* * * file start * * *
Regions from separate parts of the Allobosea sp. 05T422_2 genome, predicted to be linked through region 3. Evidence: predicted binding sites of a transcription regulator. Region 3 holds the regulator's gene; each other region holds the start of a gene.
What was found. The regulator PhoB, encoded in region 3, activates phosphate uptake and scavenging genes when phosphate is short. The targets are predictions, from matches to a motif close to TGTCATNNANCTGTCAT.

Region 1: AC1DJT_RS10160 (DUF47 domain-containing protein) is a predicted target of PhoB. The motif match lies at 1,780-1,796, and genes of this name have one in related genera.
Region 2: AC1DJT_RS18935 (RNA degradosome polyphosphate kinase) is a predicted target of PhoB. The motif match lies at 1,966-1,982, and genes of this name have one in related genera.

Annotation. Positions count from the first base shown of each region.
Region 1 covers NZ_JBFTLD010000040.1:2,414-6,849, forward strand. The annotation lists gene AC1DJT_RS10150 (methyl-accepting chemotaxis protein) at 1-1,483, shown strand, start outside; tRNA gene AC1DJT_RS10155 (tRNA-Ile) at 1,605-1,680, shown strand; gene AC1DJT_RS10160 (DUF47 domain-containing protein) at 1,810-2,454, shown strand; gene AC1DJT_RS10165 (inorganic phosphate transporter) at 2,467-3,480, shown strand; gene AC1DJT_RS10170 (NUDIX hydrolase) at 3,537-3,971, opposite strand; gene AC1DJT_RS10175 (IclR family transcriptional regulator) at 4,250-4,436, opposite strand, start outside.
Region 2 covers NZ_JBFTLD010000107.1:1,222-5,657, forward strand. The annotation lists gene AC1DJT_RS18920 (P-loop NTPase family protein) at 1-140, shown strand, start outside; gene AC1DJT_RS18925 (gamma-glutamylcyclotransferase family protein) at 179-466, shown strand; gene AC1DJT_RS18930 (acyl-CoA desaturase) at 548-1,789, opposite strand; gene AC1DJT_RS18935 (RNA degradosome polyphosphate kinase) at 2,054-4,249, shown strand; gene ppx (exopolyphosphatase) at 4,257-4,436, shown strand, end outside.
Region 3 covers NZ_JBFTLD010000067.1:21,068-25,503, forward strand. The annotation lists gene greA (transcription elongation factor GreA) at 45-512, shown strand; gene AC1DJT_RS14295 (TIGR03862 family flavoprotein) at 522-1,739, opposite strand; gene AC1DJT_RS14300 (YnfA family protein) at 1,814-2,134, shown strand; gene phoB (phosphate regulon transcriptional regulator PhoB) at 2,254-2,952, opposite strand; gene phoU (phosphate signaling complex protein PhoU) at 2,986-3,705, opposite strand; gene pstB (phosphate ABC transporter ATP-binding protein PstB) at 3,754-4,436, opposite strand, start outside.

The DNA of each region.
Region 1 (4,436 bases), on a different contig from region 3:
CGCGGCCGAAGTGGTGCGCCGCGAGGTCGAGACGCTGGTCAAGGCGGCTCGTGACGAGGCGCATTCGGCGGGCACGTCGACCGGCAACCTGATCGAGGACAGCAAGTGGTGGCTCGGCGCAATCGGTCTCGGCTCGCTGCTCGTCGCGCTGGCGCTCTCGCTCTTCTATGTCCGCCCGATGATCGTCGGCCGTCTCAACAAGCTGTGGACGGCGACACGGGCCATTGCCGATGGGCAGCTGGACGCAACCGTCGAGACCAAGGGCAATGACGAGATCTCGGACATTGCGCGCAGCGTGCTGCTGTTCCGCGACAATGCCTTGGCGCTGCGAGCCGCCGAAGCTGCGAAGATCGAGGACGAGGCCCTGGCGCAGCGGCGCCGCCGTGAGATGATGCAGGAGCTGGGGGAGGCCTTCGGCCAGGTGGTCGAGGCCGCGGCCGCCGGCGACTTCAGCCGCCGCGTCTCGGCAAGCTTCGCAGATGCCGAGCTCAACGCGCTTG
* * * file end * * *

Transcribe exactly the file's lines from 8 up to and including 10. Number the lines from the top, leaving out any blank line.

Region 3 covers NZ_JBFTLD010000067.1:21,068-25,503, forward strand. The annotation lists gene greA (transcription elongation factor GreA) at 45-512, shown strand; gene AC1DJT_RS14295 (TIGR03862 family flavoprotein) at 522-1,739, opposite strand; gene AC1DJT_RS14300 (YnfA family protein) at 1,814-2,134, shown strand; gene phoB (phosphate regulon transcriptional regulator PhoB) at 2,254-2,952, opposite strand; gene phoU (phosphate signaling complex protein PhoU) at 2,986-3,705, opposite strand; gene pstB (phosphate ABC transporter ATP-binding protein PstB) at 3,754-4,436, opposite strand, start outside.

The DNA of each region.
Region 1 (4,436 bases), on a different contig from region 3: